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This question is motivated by this post, Can you identify the sum of two permutations in polynomial time? , and my interest in computational properties of permutations.

A differences sequence $a_1, a_2, \ldots a_n$ of a permutation $\pi$ of numbers $1, 2, \ldots n+1$ is formed by finding the difference between every two adjacent numbers in the permutation $\pi$. In other words, $a_i= |\pi(i+1)-\pi(i)|$ for $1 \le i \le n$

For example, sequence $1, 1, 3$ is the differences sequence of permutation $2 3 4 1$. While, sequences $2, 2, 3$ and $ 3, 1, 2$ are not the differences sequence of any permutation of numbers $1, 2, 3, 4$.

Is there an efficient algorithm to determine whether a given sequence is the differences sequence for some permutation $\pi$, or is it NP-hard?

EDIT: We get computationally equivalent problem if we formulate the problem using circular permutations.

EDIT2: Cross posted on MathOverflow, How hard is reconstructing a permutation from its differences sequence?

EDIT3 Awarded the bounty to the proof sketch and I would accept the answer after getting the complete formal proof.

EDIT 4: Marzio's nice $NP$-completeness proof has been published in the Electronic Journal of Combinatorics.

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    $\begingroup$ Perhaps another trivial (but more sound?) comment is that if the $a_i$ are a permutation of $[1..n]$ (all values are distinct) then the problem is to verify that the sequence is a graceful labeling of the line of $n+1$ nodes which is solvable in polynomial time. $\endgroup$ – Marzio De Biasi Jul 5 '13 at 15:04
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    $\begingroup$ @MarzioDeBiasi It think you share my passion for permutation problems. I hope that I came up with the simplest computationally interesting permutation problem :) $\endgroup$ – Mohammad Al-Turkistany Jul 5 '13 at 15:43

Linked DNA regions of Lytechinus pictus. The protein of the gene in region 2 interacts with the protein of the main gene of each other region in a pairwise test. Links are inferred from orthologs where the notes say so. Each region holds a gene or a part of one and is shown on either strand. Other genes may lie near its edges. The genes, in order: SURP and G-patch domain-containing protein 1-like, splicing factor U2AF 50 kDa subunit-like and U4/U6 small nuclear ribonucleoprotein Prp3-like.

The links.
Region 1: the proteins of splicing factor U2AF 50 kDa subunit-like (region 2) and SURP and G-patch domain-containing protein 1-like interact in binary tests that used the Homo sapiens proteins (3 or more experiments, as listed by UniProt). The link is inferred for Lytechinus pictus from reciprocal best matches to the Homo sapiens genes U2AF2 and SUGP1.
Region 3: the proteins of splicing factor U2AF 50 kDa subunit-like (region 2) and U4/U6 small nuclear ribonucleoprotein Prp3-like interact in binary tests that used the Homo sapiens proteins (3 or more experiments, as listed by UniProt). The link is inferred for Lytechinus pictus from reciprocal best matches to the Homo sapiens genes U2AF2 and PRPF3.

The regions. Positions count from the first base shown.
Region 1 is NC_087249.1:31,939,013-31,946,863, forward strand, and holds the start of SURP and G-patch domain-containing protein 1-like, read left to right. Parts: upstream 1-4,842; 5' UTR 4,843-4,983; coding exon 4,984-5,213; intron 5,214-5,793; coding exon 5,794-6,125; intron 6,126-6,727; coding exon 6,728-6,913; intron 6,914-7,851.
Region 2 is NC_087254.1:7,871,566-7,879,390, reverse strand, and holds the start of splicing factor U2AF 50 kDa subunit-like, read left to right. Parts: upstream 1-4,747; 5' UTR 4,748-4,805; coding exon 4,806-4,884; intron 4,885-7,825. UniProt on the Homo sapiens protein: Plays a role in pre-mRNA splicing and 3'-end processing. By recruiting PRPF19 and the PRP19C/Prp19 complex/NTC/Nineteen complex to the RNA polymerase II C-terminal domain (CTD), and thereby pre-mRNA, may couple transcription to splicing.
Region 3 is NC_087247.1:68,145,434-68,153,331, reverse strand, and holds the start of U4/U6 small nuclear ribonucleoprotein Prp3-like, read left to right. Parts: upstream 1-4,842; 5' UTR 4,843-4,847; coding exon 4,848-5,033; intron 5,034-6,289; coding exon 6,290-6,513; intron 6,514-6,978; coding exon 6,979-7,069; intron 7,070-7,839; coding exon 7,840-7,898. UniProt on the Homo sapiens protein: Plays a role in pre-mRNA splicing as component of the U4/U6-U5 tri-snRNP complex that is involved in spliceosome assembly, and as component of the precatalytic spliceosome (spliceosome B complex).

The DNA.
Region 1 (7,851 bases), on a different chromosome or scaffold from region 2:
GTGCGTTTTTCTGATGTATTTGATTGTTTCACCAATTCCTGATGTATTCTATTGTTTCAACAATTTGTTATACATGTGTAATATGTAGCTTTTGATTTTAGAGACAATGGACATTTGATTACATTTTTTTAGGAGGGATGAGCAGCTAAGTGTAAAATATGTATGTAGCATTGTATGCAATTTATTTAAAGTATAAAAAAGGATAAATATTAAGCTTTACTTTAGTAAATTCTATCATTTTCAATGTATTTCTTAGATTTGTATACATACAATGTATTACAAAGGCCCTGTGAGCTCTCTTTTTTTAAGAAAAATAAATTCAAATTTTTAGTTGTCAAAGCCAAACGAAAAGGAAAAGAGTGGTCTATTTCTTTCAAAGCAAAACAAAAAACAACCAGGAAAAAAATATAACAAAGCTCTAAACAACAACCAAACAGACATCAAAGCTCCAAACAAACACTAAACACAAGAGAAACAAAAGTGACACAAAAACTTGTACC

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    $\begingroup$ :-) ... I would rather say that my comment comes directly from the hours I spent in vain on the graceful tree labeling problem ... however I've a fuzzy idea of a possible NP-complete reduction for your problem; if I succeed in formalizing it I'll post an answer. $\endgroup$ – Marzio De Biasi Jul 5 '13 at 16:11
  • $\begingroup$ @MarzioDeBiasi I found this interesting comment by Shor stating that your problem, Job scheduling with a bottleneck problem, is equivalent to a special case of my problem. Here is Shor's comment: if $K=2N$, the problem is equivalent to finding a permutation of $1...2N$ so that $i_{2a−1}−i_{2a}=A_i$. This provides another proof of the $NP$-completeness of my problem. $\endgroup$ – Mohammad Al-Turkistany Feb 22 '14 at 9:06
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This is a sketch of a possible reduction to prove that it is NP-hard:

1) $a_i$ subsequences made of 1s (e.g. $...11111...$) (I call them 1SEQ) force a subsequence of increasing or decreasing numbers in the permutation;

2) if a value of $2$ is put in a long 1SEQ, it forces a hole (a missing number) and doesn't change the direction of the 1SEQ. For example: $1112112111$ forces two holes: